Jul 19 '05 #5

"Marijn" <ma******@hotma il.com> wrote in message news:3f******** *************@n ews.inter.NL.ne t...
Basically, storing objects in std:: containers is safe as long as the class
of those objects
support value semantics. Your object will basically need a safe (and
preferably efficient)
default constructor, copy constructor and assignment operator.


A default constructor is not required.
Jul 19 '05 #6

"Michael Winter" <M.Winter@[no-spam]blueyonder.co.u k> wrote in message news:Dl******** ***********@new s-text.cableinet. net...
Thanks for all your help.

Marjin: I didn't specify the copy constructor and assignment operator as
the defaults should suffice, but I'll check. I suppose it's better practice
to explicitly define them anyway.

I don't feel it is. The implementation of these is not trivial to reproduce.
You have to copy/assign each base class and member seperately. If
the compiler generated ones are correct (and if your base classes and
members are all well behaved independentally , it will be).
Jul 19 '05 #7
> > Marjin: I didn't specify the copy constructor and assignment operator
as
the defaults should suffice, but I'll check. I suppose it's better practice to explicitly define them anyway.
I don't feel it is. The implementation of these is not trivial to

reproduce. You have to copy/assign each base class and member seperately. If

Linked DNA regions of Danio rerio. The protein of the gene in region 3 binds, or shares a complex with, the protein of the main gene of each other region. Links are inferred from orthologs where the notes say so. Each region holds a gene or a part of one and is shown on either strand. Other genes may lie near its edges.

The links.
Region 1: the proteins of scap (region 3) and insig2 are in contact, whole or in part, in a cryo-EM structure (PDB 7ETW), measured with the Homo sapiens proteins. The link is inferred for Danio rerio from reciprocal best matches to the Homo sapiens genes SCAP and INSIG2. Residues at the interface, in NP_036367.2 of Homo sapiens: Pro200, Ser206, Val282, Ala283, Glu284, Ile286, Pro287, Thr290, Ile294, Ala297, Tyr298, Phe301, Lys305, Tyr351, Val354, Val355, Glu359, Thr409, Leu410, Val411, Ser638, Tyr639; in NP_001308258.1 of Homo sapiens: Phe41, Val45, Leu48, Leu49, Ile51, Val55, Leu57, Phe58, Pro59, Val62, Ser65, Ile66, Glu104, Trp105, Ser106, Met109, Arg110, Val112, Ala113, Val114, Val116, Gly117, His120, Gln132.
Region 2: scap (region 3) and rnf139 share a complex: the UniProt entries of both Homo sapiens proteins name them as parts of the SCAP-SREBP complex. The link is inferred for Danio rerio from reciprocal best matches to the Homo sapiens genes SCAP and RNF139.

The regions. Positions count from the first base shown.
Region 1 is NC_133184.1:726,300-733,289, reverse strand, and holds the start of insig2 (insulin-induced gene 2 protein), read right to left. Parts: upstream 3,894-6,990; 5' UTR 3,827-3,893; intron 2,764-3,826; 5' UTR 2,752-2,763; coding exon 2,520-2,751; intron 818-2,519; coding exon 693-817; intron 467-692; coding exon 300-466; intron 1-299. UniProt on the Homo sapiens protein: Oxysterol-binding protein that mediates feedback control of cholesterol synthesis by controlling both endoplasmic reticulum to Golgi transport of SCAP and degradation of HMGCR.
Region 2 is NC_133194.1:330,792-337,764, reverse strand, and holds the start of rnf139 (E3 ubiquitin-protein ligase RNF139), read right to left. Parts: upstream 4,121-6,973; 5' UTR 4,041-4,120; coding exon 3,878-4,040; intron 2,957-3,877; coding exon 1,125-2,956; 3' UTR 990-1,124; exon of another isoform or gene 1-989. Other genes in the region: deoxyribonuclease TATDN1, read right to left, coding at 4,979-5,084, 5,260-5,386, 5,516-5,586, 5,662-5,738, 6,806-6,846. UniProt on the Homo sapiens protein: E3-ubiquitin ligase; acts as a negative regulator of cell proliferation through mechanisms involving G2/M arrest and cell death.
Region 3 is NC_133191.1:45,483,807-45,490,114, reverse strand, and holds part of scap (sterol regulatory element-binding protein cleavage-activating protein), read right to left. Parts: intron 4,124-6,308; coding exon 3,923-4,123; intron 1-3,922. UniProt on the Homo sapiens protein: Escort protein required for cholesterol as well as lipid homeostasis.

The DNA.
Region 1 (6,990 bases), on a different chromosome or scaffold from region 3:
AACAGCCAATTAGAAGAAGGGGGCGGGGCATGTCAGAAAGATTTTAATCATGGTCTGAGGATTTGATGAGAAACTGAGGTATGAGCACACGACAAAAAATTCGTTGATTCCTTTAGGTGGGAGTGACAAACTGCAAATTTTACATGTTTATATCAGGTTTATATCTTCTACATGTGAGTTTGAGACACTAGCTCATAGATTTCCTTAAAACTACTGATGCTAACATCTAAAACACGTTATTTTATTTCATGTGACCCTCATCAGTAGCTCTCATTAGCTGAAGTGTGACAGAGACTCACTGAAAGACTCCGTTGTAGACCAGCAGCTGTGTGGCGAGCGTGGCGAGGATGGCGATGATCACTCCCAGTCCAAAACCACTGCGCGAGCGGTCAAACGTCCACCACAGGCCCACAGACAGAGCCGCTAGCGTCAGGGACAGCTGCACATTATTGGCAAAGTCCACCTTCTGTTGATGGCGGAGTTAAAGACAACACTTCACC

the compiler generated ones are correct (and if your base classes and
members are all well behaved independentally , it will be).


I didn't consider large, complex classes. The ones this post relates to
aren't. It's a shame that the we can't have the best of both worlds: have
the compiler worry about simple members and leave the more complicated parts
(deep-copies, for example) for the developer.

Mike

--
Michael Winter
M.Winter@[no-spam]blueyonder.co.u k (remove [no-spam] to reply)
Jul 19 '05 #8

"Michael Winter" <M.Winter@[no-spam]blueyonder.co.u k> wrote in message news:9H******** ***********@new s-text.cableinet. net...
. It's a shame that the we can't have the best of both worlds: have
the compiler worry about simple members and leave the more complicated parts
(deep-copies, for example) for the developer.


Well, it's not clear how you would do that. How do you specify which members/bases
are not automatically copied and which are?

It's workable in C++. If you only have a few things that require special copying
semantics, wrap them in classes that perform those operations. That's one of
the reasons that string is better than char*, and vector is better than handling your
own new'd array, etc...
Jul 19 '05 #9
> Well, it's not clear how you would do that. How do you specify which
members/bases
are not automatically copied and which are?
That's why I said it's a shame :) You can't in any real sense. Sorry, it
was a pointless comment.
It's workable in C++. If you only have a few things that require special copying semantics, wrap them in classes that perform those operations. That's one of the reasons that string is better than char*, and vector is better than handling your own new'd array, etc...


Mike
Jul 19 '05 #10